When I was 16 years old and in high school, I was like a lot of teens. I was not a child and I wasn't quite an adult. I was struggling to assert my autonomy. Since I was dating a boy, I wanted birth control "just in case."
Some of my friends were sexually active. I felt like my boyfriend and I might go down that same path. I wasn't really sure that I wanted to "go all the way." But I felt some pressure to do it, mostly because my friends were doing it and it seemed like a grown-up thing to do.
I didn't feel comfortable going to my parents. Many teens don't want to talk to their parents about sex. They know where their parents stand on the issue. ("Don't do it!") So, why bother having a discussion? Besides, it can be embarrassing. A lot of my friends felt the same way.
I wanted to make my own decision. Since I didn't want my parents to be involved, I didn't want to go to my family doctor to get birth control. One day after school, a friend and I went to our local Planned Parenthood health center. As soon as I walked through the door, I felt like I was in a place that was safe and judgment-free.
Those who oppose women's health want you to think that women's health centers are scary places. That was not my experience — and it's not true. After I signed in, I was shown to a private room to talk with a health educator. She gave me the birth control I wanted. But she also gave me the information I needed to make a responsible decision about when I would be ready to have sex.
Based upon my conversation with her, I decided that I was not ready. I chose to wait. By the time I was ready, I was out of high school and legally an adult. I was much more comfortable with myself. My first time was the right time for me; and it was a positive, healthy experience.
Unfortunately, most of my high school friends didn't fare as well. Two of them got pregnant; two others contracted sexually transmitted infections — all before their 18th birthdays. All of them said that their first time wasn't so great. All of them paid an emotional and physical price because they weren't really ready.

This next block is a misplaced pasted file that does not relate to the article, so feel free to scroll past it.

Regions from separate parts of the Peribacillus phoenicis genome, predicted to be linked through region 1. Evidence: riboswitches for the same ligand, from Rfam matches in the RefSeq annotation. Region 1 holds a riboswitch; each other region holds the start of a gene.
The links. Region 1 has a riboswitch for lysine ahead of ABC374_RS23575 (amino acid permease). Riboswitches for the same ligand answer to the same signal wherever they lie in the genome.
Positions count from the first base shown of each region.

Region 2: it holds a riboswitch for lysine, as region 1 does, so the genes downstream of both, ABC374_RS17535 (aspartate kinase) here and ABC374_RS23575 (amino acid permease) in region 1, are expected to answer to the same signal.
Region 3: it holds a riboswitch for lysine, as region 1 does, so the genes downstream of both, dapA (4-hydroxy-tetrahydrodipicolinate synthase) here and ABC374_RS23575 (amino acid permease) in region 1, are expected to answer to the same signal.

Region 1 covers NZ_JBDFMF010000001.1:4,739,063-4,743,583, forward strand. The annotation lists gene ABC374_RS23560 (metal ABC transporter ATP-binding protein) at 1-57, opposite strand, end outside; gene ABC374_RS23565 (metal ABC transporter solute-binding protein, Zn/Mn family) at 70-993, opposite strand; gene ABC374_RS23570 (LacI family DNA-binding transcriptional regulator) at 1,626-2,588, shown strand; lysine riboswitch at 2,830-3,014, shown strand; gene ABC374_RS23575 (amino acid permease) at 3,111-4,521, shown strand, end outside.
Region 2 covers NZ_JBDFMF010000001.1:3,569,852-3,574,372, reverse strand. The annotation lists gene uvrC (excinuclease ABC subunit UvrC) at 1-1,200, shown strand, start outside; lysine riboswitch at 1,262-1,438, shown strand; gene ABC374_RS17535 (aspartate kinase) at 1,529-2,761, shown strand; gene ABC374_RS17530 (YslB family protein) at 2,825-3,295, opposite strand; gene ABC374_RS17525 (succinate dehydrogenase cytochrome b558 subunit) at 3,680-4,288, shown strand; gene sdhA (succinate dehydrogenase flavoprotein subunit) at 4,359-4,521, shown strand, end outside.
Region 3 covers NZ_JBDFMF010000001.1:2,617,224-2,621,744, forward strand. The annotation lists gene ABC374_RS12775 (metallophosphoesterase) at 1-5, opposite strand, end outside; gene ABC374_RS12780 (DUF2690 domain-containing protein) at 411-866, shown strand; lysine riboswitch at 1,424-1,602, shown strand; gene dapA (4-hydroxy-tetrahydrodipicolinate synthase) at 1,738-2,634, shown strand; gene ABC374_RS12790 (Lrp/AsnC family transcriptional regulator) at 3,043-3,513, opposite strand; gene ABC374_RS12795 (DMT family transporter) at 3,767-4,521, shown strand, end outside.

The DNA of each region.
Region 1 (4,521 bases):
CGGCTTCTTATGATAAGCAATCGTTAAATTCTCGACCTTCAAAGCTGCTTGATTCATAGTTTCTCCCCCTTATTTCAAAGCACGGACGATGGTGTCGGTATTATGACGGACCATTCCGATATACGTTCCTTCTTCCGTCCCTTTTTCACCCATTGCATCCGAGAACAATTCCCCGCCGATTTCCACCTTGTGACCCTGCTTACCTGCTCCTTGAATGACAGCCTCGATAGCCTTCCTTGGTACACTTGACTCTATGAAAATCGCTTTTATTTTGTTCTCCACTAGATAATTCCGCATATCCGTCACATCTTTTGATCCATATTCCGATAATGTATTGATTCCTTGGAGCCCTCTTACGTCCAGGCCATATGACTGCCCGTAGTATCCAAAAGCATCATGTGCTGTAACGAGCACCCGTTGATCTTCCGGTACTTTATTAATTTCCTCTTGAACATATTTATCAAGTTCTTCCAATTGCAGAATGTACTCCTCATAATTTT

I was headed down that same road. I credit Planned Parenthood for giving me the tools — both education and birth control — I needed to make responsible decisions about my sexual health. Because they treated me with respect, I was able to walk away ready to use those tools and to wait to become sexually active when I was ready. Thanks to my health educator, I didn't feel like I needed to follow the crowd or be pressured by anyone.
Planned Parenthood wasn't just there for me when I was in high school. Once I turned 18, I no longer had health insurance — because I was a student and I had jobs that didn't offer insurance coverage. During that period of my life, Planned Parenthood was my primary care provider. I not only got my birth control there, I also got my annual well-woman exam, complete with all of the health screenings I needed. Planned Parenthood — both then and today — is an affordable option for uninsured women, a safe, judgment-free place to get women's health care services.
My life might have turned out very differently. I trusted Planned Parenthood — and because I did, I've stayed healthy. I've graduated from college and am now working on my master's of public health because I want to be there for teens and women of all ages when they need affordable, quality health care. The lesson from my story is that we must listen to women. We must trust women. We must give women access to the health care and education we need so we can make responsible choices.
I am frustrated by and angry at Florida legislators who are trying to pass laws that will make it harder for women to get the health care we need. I'm frustrated because they make no sense. And I am angry because they are hurting women's health with their bad policies.
Let's stop attacking women's rights and start trusting women, listening to women, and supporting women's health.
Natalie Rella, who is from Gainesville, is a graduate student at USF and a Planned Parenthood volunteer.